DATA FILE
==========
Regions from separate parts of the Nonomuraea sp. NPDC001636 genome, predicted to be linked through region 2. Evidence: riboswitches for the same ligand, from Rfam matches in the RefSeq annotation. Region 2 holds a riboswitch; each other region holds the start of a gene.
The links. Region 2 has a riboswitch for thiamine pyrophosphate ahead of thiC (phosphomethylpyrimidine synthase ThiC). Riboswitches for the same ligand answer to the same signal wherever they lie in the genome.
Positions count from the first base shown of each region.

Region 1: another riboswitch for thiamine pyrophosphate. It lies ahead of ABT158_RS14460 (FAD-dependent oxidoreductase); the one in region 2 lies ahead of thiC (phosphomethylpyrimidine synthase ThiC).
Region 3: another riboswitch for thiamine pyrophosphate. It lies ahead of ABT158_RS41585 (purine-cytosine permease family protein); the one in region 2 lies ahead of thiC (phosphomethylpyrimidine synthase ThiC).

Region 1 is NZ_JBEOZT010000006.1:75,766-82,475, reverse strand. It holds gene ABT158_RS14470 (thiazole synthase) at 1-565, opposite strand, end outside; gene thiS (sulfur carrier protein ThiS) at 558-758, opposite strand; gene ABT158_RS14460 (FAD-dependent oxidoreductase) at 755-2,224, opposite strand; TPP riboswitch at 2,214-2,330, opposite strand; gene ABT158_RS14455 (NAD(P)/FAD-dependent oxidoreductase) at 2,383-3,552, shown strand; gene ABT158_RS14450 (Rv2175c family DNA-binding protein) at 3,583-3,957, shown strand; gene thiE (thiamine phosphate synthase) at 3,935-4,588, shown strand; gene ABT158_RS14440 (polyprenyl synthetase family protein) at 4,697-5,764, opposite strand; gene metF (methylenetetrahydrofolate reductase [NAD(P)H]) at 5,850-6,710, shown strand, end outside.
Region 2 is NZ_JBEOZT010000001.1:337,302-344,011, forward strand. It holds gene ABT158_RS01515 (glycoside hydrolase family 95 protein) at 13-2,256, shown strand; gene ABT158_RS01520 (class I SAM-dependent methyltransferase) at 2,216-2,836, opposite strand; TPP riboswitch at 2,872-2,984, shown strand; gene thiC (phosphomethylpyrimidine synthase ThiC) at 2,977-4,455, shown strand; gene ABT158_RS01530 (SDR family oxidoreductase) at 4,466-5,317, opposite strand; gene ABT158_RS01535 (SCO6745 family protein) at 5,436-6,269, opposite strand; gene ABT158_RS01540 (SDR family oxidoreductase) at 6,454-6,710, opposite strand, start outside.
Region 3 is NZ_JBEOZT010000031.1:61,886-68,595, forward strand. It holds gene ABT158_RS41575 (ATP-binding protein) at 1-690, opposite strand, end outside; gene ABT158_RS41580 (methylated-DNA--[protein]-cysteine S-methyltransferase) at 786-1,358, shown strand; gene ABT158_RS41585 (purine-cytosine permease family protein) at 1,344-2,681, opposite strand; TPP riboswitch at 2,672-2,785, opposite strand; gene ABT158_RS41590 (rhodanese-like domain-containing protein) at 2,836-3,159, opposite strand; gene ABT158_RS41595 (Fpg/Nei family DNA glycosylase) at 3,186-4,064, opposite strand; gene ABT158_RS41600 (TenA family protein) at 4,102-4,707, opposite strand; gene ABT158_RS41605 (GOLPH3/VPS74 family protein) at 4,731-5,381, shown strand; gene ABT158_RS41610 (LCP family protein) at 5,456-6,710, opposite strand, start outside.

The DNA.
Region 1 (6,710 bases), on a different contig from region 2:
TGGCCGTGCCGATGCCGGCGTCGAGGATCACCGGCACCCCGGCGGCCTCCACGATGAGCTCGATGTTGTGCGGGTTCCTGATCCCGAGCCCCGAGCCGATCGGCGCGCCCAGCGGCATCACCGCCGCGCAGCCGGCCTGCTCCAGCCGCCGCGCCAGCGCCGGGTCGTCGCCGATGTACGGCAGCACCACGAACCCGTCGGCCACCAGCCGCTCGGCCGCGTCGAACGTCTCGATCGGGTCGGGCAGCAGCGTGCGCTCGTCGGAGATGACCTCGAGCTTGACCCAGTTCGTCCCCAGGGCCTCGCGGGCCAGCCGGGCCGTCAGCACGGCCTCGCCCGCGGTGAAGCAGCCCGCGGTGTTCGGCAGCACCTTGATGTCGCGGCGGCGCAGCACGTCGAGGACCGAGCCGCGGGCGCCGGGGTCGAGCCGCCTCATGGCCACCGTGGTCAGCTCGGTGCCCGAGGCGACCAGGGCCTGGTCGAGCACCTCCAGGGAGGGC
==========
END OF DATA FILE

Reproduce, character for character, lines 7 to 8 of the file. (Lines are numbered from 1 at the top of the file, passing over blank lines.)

Region 2 is NZ_JBEOZT010000001.1:337,302-344,011, forward strand. It holds gene ABT158_RS01515 (glycoside hydrolase family 95 protein) at 13-2,256, shown strand; gene ABT158_RS01520 (class I SAM-dependent methyltransferase) at 2,216-2,836, opposite strand; TPP riboswitch at 2,872-2,984, shown strand; gene thiC (phosphomethylpyrimidine synthase ThiC) at 2,977-4,455, shown strand; gene ABT158_RS01530 (SDR family oxidoreductase) at 4,466-5,317, opposite strand; gene ABT158_RS01535 (SCO6745 family protein) at 5,436-6,269, opposite strand; gene ABT158_RS01540 (SDR family oxidoreductase) at 6,454-6,710, opposite strand, start outside.
Region 3 is NZ_JBEOZT010000031.1:61,886-68,595, forward strand. It holds gene ABT158_RS41575 (ATP-binding protein) at 1-690, opposite strand, end outside; gene ABT158_RS41580 (methylated-DNA--[protein]-cysteine S-methyltransferase) at 786-1,358, shown strand; gene ABT158_RS41585 (purine-cytosine permease family protein) at 1,344-2,681, opposite strand; TPP riboswitch at 2,672-2,785, opposite strand; gene ABT158_RS41590 (rhodanese-like domain-containing protein) at 2,836-3,159, opposite strand; gene ABT158_RS41595 (Fpg/Nei family DNA glycosylase) at 3,186-4,064, opposite strand; gene ABT158_RS41600 (TenA family protein) at 4,102-4,707, opposite strand; gene ABT158_RS41605 (GOLPH3/VPS74 family protein) at 4,731-5,381, shown strand; gene ABT158_RS41610 (LCP family protein) at 5,456-6,710, opposite strand, start outside.